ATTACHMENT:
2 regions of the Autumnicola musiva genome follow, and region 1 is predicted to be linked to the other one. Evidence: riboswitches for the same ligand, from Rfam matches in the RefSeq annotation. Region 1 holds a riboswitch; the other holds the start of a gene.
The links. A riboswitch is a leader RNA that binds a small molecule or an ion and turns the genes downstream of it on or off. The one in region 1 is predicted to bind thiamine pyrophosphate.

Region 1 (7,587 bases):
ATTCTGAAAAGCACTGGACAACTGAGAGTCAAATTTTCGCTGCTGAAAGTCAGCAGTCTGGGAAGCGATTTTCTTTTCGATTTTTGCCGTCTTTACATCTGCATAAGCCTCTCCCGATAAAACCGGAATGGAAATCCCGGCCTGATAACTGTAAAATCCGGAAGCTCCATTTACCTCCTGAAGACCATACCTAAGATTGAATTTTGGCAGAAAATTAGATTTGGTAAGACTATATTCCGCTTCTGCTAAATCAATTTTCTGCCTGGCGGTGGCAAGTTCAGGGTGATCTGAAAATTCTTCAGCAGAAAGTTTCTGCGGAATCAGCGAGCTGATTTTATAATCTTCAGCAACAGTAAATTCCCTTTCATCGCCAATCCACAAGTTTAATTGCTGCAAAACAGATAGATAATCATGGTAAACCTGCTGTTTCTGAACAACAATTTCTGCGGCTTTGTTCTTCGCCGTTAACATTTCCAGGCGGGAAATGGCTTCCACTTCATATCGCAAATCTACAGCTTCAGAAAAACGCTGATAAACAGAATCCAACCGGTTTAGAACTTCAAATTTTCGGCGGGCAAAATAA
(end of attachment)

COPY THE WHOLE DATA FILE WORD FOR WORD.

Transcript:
2 regions of the Autumnicola musiva genome follow, and region 1 is predicted to be linked to the other one. Evidence: riboswitches for the same ligand, from Rfam matches in the RefSeq annotation. Region 1 holds a riboswitch; the other holds the start of a gene.
The links. A riboswitch is a leader RNA that binds a small molecule or an ion and turns the genes downstream of it on or off. The one in region 1 is predicted to bind thiamine pyrophosphate.

Region 1 (7,587 bases):
ATTCTGAAAAGCACTGGACAACTGAGAGTCAAATTTTCGCTGCTGAAAGTCAGCAGTCTGGGAAGCGATTTTCTTTTCGATTTTTGCCGTCTTTACATCTGCATAAGCCTCTCCCGATAAAACCGGAATGGAAATCCCGGCCTGATAACTGTAAAATCCGGAAGCTCCATTTACCTCCTGAAGACCATACCTAAGATTGAATTTTGGCAGAAAATTAGATTTGGTAAGACTATATTCCGCTTCTGCTAAATCAATTTTCTGCCTGGCGGTGGCAAGTTCAGGGTGATCTGAAAATTCTTCAGCAGAAAGTTTCTGCGGAATCAGCGAGCTGATTTTATAATCTTCAGCAACAGTAAATTCCCTTTCATCGCCAATCCACAAGTTTAATTGCTGCAAAACAGATAGATAATCATGGTAAACCTGCTGTTTCTGAACAACAATTTCTGCGGCTTTGTTCTTCGCCGTTAACATTTCCAGGCGGGAAATGGCTTCCACTTCATATCGCAAATCTACAGCTTCAGAAAAACGCTGATAAACAGAATCCAACCGGTTTAGAACTTCAAATTTTCGGCGGGCAAAATAA